You can listen again to this fascinating radio programme broadcast by CBC that includes a conversation with Prof. Tony Walter. The programme is described as follows:
There are about 50,000 PhD candidates in Canada. Most of them toil away for years in relative obscurity. This is the debut of an occasional series which tries to turn their research into an hour of radio. In this inaugural episode called Ideas from the Trenches – The Living Dead, producers Tom Howell and Nicola Luksic follow the work of PhD student Myriam Nafte, who studies the circulation and use of human remains in Western society. And they find unexpected connections between the living and the dead.
Participants in the program (in order of appearance):
Dan Rahimi – Archeologist and vice-president of gallery development at the Royal Ontario Museum in Toronto.
Robert Pogue Harrison – Professor of Italian Literature at Stanford University and author of The Dominion of the Dead.
Wayne Belger – photographer and visual artist based in Tuscan, Arizona.
Joel Peter Witkin – photographer based in Albuquerque, New Mexico.
Tony Walter – Director of the Centre for the Study of Death and Society in Bath, UK.
Thanatos have just published a journal volume dedicated to the discussion of death and the media. The great news for all you non-academic but interested folks is that this volume is readily available to download from the Thanatos website. The editors-in-chief write the following:
“The idea to publish this special issue on Media and Death originated in a one-day workshop organized by a group of Finnish and international scholars specialized in the study of media and death. The workshop was held on June 6th, 2013 at the Helsinki Collegium for Advanced Studies in collaboration with Human Mortality project. In analysing media and death and the related mediatized practices of death in different media contexts several questions were raised by the participants during that day. Whose death matters in today’s public culture? To whom does it matter? Under what conditions does death matter? What is at the centre of the contemporary ritualisation of public death? From what source do these mediatized practices of death draw their power?” (Sumiala & Hakola 2013)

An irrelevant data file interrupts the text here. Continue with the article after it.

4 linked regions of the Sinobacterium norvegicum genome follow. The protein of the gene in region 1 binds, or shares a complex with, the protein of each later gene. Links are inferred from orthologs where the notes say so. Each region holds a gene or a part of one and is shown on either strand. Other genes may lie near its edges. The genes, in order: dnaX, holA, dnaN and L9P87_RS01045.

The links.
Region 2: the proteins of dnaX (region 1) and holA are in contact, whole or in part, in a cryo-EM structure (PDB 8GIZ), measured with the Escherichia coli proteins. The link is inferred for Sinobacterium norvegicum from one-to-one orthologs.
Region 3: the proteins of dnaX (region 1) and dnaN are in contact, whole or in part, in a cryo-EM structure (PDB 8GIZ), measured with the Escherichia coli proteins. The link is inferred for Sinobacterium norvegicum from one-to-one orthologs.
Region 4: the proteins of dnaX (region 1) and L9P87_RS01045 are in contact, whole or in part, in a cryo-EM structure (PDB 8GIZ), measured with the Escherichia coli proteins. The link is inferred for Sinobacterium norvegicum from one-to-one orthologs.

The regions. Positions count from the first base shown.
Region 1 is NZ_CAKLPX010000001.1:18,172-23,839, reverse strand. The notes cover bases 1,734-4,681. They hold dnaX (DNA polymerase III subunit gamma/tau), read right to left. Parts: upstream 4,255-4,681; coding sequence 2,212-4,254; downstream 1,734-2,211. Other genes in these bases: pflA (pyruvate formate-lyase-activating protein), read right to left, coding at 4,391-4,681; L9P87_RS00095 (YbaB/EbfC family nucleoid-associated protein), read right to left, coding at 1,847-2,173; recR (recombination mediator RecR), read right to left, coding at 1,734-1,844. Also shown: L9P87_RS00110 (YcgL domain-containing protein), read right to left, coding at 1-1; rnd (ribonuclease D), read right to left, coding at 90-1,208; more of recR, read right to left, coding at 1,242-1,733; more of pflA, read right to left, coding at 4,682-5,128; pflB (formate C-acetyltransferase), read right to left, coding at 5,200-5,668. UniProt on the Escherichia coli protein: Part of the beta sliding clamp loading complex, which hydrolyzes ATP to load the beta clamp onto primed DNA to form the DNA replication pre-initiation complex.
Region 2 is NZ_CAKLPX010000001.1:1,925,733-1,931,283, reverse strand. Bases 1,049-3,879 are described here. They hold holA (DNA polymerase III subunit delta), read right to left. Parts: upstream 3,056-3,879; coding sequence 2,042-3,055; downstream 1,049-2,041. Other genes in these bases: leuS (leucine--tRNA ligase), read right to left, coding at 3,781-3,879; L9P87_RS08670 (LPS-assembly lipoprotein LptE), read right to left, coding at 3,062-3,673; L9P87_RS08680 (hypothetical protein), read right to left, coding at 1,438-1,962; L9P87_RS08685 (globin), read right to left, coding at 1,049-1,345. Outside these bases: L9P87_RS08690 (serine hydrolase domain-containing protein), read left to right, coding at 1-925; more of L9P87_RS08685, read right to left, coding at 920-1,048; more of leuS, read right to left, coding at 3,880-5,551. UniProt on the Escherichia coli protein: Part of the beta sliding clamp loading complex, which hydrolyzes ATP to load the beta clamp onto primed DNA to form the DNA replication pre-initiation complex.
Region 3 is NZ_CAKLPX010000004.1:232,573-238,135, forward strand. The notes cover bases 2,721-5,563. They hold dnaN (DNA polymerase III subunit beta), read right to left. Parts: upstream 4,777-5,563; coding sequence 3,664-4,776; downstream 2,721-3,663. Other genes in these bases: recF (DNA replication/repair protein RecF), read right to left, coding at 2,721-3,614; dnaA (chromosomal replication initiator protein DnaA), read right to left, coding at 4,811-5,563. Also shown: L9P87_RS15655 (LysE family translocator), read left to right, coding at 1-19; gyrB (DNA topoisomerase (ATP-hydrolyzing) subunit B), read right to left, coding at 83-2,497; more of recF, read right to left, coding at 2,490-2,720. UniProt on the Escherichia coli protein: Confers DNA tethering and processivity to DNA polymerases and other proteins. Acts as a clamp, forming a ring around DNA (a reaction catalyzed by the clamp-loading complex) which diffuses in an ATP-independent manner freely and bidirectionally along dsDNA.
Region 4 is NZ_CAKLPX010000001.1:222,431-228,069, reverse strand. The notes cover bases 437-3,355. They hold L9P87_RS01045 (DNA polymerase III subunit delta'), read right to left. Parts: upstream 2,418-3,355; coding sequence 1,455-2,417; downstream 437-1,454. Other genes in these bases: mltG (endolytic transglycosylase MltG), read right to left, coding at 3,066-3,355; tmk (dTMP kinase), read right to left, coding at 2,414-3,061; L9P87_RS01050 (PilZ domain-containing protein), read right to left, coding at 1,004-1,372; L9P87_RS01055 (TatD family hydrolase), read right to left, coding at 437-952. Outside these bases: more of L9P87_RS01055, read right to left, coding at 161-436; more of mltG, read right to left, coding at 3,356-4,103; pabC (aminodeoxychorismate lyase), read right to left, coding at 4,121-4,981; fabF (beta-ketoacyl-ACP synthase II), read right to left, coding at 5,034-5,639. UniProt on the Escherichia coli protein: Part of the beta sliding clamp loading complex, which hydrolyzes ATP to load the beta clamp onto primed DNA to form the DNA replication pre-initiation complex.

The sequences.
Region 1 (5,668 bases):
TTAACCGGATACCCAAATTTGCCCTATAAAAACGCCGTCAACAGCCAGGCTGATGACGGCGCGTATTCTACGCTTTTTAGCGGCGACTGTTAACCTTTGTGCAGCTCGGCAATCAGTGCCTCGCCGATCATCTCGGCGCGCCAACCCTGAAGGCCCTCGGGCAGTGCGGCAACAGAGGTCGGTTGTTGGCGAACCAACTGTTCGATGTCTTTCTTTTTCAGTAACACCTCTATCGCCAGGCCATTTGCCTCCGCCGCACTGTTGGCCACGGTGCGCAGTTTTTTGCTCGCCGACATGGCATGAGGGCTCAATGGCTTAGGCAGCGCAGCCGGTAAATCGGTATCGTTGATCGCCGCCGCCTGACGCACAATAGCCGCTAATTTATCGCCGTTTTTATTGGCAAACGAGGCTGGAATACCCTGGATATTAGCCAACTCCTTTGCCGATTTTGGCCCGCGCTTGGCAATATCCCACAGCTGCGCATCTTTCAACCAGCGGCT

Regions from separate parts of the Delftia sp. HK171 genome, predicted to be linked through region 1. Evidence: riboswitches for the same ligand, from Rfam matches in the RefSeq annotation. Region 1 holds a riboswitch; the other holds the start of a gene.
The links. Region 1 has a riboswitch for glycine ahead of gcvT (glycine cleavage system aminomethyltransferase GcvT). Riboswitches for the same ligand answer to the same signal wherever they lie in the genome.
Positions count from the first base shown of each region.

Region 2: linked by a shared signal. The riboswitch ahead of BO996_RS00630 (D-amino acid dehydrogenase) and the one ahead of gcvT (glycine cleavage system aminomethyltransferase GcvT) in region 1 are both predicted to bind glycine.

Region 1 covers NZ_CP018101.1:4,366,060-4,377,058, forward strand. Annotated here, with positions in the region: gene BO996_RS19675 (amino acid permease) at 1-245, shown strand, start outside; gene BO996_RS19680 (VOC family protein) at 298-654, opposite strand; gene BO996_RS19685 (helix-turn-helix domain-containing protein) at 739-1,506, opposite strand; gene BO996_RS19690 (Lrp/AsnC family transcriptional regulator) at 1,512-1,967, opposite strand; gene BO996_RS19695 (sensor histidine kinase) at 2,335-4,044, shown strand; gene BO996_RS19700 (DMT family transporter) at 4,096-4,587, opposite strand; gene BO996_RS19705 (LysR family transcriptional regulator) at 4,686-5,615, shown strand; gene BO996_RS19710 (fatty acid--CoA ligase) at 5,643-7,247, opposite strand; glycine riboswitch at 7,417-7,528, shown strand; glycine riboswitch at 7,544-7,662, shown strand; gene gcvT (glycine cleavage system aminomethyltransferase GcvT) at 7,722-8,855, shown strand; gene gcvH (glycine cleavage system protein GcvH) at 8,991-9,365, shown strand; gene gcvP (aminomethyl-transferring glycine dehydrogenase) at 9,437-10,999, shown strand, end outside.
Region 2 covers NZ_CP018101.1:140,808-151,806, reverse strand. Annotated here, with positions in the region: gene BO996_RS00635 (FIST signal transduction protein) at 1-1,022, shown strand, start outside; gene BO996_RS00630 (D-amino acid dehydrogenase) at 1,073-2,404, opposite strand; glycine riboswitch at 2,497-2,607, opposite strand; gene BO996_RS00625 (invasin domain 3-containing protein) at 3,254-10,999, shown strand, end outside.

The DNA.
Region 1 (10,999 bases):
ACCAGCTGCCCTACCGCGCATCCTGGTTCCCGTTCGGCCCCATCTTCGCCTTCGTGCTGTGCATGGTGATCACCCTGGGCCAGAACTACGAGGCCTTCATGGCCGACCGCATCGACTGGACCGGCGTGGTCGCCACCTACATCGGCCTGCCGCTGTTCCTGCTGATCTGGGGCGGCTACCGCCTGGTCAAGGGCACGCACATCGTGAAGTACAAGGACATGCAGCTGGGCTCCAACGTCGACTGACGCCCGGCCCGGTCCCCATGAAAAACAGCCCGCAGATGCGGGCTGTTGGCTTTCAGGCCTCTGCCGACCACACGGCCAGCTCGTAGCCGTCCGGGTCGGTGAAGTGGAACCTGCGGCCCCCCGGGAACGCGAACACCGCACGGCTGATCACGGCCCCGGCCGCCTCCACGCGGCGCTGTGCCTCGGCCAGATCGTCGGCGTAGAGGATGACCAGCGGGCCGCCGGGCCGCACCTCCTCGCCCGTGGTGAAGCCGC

Any scholars interested in corpses, waste and new technologies may be as fascinated and interested as I am to learn of this blog and CFP so I wanted to share it:
Discard Studies…exploring throw-away culture have a CFP entitled ‘Corpses, Technologies, and Cultures’
Here’s a great article in yesterday’s Guardian broaching an issue my dear colleague, Dr Kate Woodthorpe, and I were researching last year; an important but depressing issue that needs more public discussion!
Calling all academic colleagues interested in death, design and enlightenment ideas, I encourage you to submit a paper to our panel at next year’s ASA conference to be held in Edinburgh!
CFP for ‘Designing Death: Fashioning ends of life and beyond’ panel
ASA2014: Decennial Conference
19th-22nd June 2014
Deadline for paper abstract submission is 5th January 2014.